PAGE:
Chlorella viruses encode most, if not all, of the machinery to glycosylate their glycoproteins independent of the endoplasmic reticulum and Golgi

James L. Van Etten, James R. Gurnon, Giane M. Yanai-Balser, David D. Dunigan, Michael V. Graves

Research output: Contribution to journalReview articlepeer-review

32 Scopus citations

Abstract

In contrast to all other viruses that use the host machinery located in the endoplasmic reticulum and Golgi to glycosylate their glycoproteins, the large dsDNA-containing chlorella viruses encode most, if not all, of the components to glycosylate their major capsid proteins. Furthermore, all experimental results indicate that glycosylation occurs independent of the endoplasmic reticulum and Golgi.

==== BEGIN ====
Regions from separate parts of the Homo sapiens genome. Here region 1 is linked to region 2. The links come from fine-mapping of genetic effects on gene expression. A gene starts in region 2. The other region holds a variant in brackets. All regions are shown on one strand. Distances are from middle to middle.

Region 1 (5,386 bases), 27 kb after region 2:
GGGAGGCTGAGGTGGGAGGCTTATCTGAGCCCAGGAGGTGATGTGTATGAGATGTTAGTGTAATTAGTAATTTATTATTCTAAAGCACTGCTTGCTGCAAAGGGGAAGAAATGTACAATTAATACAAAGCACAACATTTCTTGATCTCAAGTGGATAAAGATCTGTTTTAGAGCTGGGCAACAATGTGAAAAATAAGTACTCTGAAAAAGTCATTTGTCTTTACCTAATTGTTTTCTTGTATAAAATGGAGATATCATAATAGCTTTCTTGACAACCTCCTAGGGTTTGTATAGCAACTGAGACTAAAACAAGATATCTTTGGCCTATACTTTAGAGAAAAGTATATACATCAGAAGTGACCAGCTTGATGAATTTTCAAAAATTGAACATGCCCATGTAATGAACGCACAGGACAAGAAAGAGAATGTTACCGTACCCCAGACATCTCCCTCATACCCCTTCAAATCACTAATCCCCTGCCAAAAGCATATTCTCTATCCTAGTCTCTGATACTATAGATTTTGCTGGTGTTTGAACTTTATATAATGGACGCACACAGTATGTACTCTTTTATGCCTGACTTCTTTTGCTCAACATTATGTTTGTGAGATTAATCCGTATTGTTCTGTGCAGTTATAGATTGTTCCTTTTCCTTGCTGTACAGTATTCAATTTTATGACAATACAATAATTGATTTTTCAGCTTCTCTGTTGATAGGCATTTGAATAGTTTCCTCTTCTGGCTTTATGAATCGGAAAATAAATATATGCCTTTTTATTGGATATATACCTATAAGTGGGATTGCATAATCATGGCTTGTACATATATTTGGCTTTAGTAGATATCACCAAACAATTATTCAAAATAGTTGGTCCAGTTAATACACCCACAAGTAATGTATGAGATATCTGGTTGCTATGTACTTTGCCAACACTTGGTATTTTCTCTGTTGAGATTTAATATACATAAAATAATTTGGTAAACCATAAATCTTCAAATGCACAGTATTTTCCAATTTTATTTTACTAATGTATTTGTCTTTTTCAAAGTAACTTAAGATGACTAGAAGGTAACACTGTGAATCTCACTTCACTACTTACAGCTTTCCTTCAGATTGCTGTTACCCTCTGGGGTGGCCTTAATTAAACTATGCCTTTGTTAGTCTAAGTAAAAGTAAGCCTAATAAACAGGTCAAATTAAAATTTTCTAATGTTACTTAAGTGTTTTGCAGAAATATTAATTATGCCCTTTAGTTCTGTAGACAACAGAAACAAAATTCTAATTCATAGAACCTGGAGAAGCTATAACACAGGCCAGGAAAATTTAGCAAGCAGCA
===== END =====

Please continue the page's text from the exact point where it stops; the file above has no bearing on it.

Original languageEnglish (US)
Pages (from-to)152-159
Number of pages8
JournalBiochimica et Biophysica Acta - General Subjects
Volume1800
Issue number2
DOIs
StatePublished - Feb 2010

Keywords

  • Chlorella viruses
  • Cytoplasmic glycosylation
  • PBCV-1
  • Virus major capsid protein
  • Virus-encoded glycosyltransferases

ASJC Scopus subject areas

  • Biophysics
  • Biochemistry
  • Molecular Biology

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